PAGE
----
Speedway announcer Tom Carnegie dies at 91
Indianapolis - Legendary Indianapolis Motor Speedway announcer Tom Carnegie has died.
Eyewitness News has learned that Carnegie passed away Friday morning at the age of 91. He served as the voice of the Speedway for more than 60 years, taking the job in 1946. He was hired by track owner Tony Hulman to announce the first race under Hulman's ownership.
"I go out there fat, dumb and happy, you know, and announce a little event and Tony Hulman and Wilbur Shaw come over and say, 'You want to work the 500?'," Carnegie said at a party for his 90th birthday in 2009. "I don't know what came out, but it was good enough. I think they were just too embarrassed to fire me, so I stayed there for 61 races."
He retired from the Speedway in 2006.
"I think he really understood the people. There's been a lot of great race drivers at Indianapolis, but I think the fans are going to miss Tom Carnegie as much as they're would miss Mario Andretti or A.J. Foyt or some of the big games. Let's face it, he was part of Indianapolis, as far as I'm concerned," said four-time Indianapolis 500 winner A.J. Foyt.
According to the IMS website, Carnegie was born Carl Kenagy on September 25, 1919. A manager at the Fort Wayne radio station where he worked changed his on-air name to Tom Carnegie.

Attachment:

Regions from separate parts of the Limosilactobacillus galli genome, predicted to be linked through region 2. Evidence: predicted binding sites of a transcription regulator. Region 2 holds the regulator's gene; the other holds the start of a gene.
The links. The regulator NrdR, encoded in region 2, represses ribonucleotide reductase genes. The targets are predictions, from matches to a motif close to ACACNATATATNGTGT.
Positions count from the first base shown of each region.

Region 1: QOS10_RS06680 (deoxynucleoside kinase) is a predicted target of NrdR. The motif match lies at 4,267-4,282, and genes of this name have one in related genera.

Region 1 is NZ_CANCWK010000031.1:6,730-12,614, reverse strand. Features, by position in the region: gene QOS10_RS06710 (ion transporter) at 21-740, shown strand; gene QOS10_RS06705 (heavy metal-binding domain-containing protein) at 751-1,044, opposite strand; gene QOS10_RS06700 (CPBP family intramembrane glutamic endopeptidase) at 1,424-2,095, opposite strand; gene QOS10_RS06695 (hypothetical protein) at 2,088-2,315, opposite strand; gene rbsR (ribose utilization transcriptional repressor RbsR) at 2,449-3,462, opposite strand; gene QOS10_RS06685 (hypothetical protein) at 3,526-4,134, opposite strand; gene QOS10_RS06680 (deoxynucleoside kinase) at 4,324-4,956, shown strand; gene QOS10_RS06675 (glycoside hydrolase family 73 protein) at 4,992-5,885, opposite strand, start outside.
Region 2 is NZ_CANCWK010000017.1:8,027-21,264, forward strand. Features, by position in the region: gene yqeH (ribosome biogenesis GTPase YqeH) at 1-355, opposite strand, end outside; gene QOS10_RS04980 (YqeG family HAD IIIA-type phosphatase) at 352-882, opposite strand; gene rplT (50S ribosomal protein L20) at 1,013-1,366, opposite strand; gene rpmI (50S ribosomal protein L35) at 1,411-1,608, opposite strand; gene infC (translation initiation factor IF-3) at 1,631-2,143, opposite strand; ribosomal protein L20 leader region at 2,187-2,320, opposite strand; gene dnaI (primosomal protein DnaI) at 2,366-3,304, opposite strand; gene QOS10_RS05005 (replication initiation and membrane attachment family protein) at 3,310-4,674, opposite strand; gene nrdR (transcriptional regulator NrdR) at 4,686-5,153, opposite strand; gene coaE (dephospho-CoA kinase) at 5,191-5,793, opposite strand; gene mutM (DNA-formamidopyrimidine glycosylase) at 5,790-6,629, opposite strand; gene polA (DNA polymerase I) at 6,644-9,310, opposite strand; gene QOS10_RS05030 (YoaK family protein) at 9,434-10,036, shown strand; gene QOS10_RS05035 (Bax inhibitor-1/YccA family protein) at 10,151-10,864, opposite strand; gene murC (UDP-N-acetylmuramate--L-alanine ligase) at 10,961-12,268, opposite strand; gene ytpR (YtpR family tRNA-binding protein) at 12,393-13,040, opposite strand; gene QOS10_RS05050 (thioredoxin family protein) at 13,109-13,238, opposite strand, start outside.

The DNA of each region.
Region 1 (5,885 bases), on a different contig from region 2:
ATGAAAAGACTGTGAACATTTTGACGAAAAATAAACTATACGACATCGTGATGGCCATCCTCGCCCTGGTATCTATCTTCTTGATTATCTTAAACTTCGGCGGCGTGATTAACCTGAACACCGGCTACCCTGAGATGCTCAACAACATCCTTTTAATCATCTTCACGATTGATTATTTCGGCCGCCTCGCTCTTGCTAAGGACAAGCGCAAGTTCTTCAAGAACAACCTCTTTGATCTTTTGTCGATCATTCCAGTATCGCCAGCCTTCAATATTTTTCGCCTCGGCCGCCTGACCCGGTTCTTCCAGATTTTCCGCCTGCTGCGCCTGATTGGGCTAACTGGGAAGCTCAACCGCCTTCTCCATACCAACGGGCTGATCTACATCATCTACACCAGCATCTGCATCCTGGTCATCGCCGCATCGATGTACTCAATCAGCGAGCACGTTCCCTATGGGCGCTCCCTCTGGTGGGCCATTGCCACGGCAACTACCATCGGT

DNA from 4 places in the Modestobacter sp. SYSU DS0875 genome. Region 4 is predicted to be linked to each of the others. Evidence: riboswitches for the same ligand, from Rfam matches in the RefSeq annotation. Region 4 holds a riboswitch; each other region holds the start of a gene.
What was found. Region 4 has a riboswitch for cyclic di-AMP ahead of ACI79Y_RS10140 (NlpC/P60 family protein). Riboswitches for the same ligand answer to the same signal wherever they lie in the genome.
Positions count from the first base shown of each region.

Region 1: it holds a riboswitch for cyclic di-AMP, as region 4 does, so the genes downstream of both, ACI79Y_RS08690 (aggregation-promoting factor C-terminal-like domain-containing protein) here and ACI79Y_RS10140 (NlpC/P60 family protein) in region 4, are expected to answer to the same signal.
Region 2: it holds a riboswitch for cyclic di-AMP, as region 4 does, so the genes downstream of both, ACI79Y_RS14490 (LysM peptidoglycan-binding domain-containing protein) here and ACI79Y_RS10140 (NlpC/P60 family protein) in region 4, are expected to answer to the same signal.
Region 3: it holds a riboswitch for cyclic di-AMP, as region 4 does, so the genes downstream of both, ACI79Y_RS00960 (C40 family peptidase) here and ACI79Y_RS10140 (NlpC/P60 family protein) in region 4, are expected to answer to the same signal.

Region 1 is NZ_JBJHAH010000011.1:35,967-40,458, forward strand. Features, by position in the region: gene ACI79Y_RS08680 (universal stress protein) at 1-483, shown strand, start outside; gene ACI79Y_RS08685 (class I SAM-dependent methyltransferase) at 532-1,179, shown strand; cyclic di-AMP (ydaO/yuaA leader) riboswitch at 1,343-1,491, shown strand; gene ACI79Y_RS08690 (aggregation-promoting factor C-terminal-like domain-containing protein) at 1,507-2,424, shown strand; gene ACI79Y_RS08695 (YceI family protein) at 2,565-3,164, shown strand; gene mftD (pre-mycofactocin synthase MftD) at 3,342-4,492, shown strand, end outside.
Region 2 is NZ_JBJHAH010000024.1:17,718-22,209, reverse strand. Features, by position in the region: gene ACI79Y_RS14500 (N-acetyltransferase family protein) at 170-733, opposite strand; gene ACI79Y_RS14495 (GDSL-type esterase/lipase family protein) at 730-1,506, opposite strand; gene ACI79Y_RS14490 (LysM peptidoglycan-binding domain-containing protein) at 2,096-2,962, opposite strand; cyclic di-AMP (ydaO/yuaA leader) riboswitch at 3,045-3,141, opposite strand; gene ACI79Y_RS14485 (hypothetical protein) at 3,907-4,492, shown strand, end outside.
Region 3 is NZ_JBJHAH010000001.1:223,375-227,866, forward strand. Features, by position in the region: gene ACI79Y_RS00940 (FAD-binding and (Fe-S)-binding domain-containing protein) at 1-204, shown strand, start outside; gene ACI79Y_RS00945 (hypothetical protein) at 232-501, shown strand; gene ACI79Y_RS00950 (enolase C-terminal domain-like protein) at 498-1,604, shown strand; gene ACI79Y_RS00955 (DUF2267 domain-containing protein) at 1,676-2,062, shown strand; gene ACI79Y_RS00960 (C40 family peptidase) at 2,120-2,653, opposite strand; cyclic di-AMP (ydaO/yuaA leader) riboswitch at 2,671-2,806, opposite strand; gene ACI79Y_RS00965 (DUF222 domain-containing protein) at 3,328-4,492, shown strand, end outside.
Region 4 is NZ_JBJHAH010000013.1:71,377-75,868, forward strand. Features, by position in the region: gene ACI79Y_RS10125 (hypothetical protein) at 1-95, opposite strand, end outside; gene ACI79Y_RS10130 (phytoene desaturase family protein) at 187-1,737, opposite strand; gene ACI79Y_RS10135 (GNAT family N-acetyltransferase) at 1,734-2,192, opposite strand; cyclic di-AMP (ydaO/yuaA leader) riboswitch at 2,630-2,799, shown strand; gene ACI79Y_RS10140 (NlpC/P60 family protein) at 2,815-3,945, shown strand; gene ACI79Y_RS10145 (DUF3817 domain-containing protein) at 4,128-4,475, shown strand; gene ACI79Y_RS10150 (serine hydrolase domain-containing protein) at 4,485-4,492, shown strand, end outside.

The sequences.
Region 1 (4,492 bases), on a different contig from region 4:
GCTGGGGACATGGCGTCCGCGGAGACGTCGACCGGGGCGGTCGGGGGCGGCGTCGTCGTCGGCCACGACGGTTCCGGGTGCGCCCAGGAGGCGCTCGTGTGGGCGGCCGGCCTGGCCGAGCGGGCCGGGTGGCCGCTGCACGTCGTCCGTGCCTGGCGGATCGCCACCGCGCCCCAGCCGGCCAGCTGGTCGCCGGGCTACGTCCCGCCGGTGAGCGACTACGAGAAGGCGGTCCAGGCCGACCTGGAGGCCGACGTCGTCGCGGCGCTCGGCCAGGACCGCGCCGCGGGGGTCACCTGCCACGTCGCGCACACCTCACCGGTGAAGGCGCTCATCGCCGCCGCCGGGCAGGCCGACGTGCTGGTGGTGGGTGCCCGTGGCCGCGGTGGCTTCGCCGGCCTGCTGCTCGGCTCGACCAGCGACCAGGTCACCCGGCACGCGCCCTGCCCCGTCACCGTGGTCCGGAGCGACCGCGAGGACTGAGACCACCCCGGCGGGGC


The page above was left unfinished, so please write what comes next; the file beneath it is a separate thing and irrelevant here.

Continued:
Carnegie's link to Indianapolis sports history extended beyond the Brickyard. He was the announcer at Hinkle Fieldhouse when Milan High School won the 1954 state basketball championship on Bobby Plump's infamous shot, which became the basis for the movie "Hoosiers."
Mari Hulman George (Chairman of the Board, Indianapolis Motor Speedway Corp.): "This is a very sad day for the Indianapolis Motor Speedway and everyone worldwide who loved Tom Carnegie. Millions of race fans who never met Tom still felt as if they knew him because of his distinctive voice and his passion for the Speedway, its events and its people. Tom cared about everyone at the track, whether it was a four-time Indianapolis 500 winner or a young fan attending a practice day. He provided the soundtrack for the greatest moments of 61 years at IMS, and he never will be forgotten. Tom was a dear friend of four generations of the Hulman-George family, and we will miss him dearly."
Jeff Belskus (President and Chief Executive Officer, Indianapolis Motor Speedway Corp.): "Everyone at the Indianapolis Motor Speedway is deeply saddened by the passing of Tom Carnegie. The term ‘legend' sometimes is overused, but it absolutely fits Tom, one of the most beloved and renowned figures in Speedway history. He was more than just a voice for millions of race fans. He was their voice at the track; he was one of them. Tom's enthusiasm for motorsports and those who loved it was infectious, and his dramatic, famous phrases such as "It's a new … track … record!" and "Heeeeeee's on it!" showed his deep passion for racing. There never will be another Tom Carnegie, and he will be remembered forever."
From Richard Childress, president and CEO of Richard Childress Racing:
"Tom Carnegie is as closely related to the rich history of Indianapolis Motor Speedway as all of the legendary drivers and race cars that competed at The Brickyard for the past 100 years. He was 'The Voice of Indy' for generations, whether it was Indy Cars, NASCAR or Formula One, and that voice was as recognizable as any in sports. Our thoughts and prayers go out to his immediate family and his IMS family."